Regardless of how much or how little water you use at home, you probably think of what that use will cost you. And when you open the mailbox and see the water bill sitting at the top of your stack of mail, your throat might get a little dry and your stomach may drop. How high is the water bill this month? How much water did your home use in 30 days?
If your water bill is higher than you expect, you may think that reducing how much water you use is the best way to lower this monthly bill.
But have you thought that your home’s plumbing system may be the cause of such a high water bill?
Below, we discuss five ways that your home’s plumbing system results in high water bills. Read on to learn what causes your water bill to spike so you can take the correct measures to reduce your home’s water consumption.
1. Your Dishwasher and Washing Machine Don’t Run Efficiently
You know that you should only run full loads in your washing machine and dishwasher to avoid wasting too much water. However, if your appliances are too old and don’t run efficiently, you may need to run loads multiple times to get an effective clean.
Dishwashers have an average lifespan of nine years before their efficiency lowers. And your washer will last about eight years before it starts to break down. But depending on how much you use these appliances and how well you care for them, their efficiency could lower much sooner.
To avoid wasting too much water washing your clothes and dishes, have your plumber inspect your dishwasher and washer at least once every couple of years. Make the appropriate repairs as necessary, and replace your appliances if your plumber has to repair them multiple times a year.
When you do replace the appliances, choose an ENERGY STAR-approved model, as these appliances use less water and energy when they run.
2. Your Pipes and Faucets Have a Leak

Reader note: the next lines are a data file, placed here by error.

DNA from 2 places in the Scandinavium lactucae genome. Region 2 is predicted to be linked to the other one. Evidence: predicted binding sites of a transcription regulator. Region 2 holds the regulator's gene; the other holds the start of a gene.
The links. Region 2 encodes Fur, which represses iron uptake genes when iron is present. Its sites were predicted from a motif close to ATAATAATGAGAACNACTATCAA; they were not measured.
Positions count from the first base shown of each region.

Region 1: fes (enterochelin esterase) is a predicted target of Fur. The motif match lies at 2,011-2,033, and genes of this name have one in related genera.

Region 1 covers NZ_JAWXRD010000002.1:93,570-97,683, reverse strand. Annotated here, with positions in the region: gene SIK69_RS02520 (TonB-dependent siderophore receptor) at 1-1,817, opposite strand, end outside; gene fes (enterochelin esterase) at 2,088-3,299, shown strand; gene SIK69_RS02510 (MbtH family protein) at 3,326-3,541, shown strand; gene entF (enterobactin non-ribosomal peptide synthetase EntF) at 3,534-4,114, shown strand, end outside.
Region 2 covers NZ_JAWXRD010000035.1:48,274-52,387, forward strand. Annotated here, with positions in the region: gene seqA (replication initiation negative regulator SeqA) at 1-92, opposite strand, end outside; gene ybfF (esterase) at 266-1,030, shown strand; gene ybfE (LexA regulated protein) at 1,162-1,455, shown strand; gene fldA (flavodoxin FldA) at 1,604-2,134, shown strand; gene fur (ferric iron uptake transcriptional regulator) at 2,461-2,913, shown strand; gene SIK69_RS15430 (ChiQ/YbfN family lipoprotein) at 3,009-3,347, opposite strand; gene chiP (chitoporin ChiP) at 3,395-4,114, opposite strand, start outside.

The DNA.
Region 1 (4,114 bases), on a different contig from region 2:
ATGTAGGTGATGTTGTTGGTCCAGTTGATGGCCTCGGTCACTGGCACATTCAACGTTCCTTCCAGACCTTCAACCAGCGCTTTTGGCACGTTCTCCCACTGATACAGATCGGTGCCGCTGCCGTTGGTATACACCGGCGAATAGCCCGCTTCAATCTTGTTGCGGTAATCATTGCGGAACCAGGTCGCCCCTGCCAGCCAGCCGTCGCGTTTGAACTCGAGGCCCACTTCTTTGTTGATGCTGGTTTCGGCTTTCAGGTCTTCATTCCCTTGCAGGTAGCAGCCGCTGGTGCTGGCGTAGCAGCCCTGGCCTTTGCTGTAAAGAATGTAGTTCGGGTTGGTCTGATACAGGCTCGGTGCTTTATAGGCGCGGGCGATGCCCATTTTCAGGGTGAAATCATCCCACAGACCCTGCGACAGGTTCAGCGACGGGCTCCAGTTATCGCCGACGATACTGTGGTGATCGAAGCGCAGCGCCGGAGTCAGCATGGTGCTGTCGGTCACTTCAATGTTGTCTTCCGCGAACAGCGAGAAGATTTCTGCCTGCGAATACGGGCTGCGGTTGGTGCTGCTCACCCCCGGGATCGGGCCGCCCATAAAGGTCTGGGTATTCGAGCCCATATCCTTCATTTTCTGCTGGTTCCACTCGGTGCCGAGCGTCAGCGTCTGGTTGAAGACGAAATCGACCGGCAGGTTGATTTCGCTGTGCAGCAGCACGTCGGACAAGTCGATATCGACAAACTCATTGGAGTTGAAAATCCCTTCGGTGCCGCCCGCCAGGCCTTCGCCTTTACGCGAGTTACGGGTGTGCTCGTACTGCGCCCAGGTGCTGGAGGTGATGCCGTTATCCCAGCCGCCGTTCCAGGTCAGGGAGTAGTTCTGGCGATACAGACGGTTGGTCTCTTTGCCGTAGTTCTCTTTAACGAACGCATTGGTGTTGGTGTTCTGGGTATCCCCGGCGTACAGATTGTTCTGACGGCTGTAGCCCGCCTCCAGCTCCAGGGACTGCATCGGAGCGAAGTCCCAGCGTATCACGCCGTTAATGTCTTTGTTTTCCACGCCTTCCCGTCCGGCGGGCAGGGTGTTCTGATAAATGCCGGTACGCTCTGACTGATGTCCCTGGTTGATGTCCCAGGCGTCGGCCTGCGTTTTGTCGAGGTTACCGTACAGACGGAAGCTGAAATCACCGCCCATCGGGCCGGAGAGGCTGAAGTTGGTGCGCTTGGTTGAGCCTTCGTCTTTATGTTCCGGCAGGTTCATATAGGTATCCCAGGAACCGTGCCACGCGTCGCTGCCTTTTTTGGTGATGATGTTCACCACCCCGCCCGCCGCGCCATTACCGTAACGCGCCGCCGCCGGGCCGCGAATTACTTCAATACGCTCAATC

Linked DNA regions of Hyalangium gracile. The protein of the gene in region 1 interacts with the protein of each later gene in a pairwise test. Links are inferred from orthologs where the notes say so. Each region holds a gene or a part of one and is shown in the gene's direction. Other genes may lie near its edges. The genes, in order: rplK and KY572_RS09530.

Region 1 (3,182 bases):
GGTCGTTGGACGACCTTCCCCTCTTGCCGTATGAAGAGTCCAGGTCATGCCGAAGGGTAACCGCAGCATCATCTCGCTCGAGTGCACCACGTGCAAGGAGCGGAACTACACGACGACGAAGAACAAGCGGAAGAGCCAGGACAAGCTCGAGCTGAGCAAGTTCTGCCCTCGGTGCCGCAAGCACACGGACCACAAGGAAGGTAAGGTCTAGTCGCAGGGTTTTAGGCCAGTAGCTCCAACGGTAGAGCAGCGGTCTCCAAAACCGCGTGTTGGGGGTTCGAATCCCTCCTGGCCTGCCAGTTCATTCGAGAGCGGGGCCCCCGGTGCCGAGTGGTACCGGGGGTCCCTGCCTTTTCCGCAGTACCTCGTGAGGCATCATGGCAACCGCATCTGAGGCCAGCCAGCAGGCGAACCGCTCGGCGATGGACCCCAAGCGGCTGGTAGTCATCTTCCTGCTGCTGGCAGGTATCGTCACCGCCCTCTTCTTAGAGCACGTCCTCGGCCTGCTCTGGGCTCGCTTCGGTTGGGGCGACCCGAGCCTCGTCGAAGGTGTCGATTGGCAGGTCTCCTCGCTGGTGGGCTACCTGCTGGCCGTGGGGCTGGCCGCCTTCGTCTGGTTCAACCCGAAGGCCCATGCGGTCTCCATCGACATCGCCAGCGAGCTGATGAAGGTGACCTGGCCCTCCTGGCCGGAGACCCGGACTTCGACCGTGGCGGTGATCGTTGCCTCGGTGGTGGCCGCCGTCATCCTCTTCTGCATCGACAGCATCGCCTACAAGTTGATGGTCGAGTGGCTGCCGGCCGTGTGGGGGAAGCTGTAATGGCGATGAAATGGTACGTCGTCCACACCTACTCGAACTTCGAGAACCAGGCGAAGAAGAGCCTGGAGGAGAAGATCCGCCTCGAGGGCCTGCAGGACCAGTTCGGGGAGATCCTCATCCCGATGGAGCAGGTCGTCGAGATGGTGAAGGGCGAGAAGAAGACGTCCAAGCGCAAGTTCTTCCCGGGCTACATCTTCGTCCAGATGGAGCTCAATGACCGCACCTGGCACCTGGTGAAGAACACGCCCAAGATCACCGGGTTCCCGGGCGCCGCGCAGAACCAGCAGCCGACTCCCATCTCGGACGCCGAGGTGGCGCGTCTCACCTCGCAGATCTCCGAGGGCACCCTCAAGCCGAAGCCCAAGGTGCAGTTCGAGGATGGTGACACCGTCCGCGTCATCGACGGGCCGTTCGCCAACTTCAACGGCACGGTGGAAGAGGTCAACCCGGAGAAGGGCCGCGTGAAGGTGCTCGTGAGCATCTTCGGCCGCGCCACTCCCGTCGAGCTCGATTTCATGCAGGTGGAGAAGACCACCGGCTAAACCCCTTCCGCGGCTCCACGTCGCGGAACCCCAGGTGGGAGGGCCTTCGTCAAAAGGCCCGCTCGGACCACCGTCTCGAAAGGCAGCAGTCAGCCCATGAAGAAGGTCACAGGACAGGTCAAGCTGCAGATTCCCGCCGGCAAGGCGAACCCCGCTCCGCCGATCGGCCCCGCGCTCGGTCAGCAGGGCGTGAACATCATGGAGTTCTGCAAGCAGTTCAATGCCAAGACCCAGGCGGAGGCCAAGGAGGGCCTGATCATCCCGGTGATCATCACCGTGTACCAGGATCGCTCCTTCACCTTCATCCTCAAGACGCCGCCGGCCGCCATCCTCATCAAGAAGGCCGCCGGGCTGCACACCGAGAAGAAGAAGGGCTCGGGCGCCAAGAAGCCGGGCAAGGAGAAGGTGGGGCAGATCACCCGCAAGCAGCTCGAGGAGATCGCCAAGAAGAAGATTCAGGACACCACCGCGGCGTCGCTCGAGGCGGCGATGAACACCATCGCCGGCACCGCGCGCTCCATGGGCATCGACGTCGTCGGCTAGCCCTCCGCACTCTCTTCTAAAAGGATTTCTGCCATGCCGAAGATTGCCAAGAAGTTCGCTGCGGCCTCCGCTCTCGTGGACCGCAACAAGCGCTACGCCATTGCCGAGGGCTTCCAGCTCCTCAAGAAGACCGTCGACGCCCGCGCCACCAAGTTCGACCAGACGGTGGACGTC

Even if your pipes and faucets leak one drop every few minutes or so, all that leaking water can increase your water bill. In fact,Â according to the EPA, the average home in the US leaks about 10,000 gallons of water each year-the same amount of water used to clean 270 loads of laundry.
Check your indoor and outdoor pipes and faucets and make sure they aren’t leaking. If you do notice a leak, contact your plumber. He or she can repair the leak so your home wastes less water.
Also, have your plumber inspect the water heater and meter for leaks. Get a new appliance if necessary.
3. Your Toilet Needs Repairing
When you first installed your toilet, it likely flushed and refilled quickly. Now, you may notice that it takes a while for the toilet to flush and for the tank to fill back up. And if your toilet runs for long periods of time, your water usage will increase drastically.
Call your plumber and have him or her inspect the toilet. He or she will make any repairs to restore its functionality. If the toilet is too old, you may need to get a new one instead. Opt for a low-flow toilet. These models, if flushed about 15 times a day, only use 9,000 gallons of water a year. (Traditional toilets use around 33,000 gallons of water annually when flushed 15 times daily.)
4. Your Home Uses Water During Peak Times
Each neighborhood has peak hours for water usage. The peak is the time of day where the most water is used. If you use water during this time, you may notice your home’s water pressure is lower. As a result, you likely have to run your water for longer to fill up tubs and sinks and to accomplish water-related tasks.
Additionally, some municipalities charge you more money if you use water during these hours, so your water use will cost more.
If possible, call your city’s water company and ask when the peak hours are each day. Avoid using water during this time if you can to lower your water bill.
5. Your Pipes Aren’t Insulated
When you turn on the tap, you expect the water to come out nice and hot. If it doesn’t, you likely let the water run until it warms up. Instead of running the water and racking up the charges on your water bill, insulate your pipes. The insulation keeps the water inside the pipes warm consistently so you don’t have to run the tap as long to get hot water.
If you’ve noticed an increase in your home’s water usage and bill, contact your plumber and have him or her perform repairs and maintenance on your home’s plumbing system. These small fixes can help you conserve water and lower your water bill over time.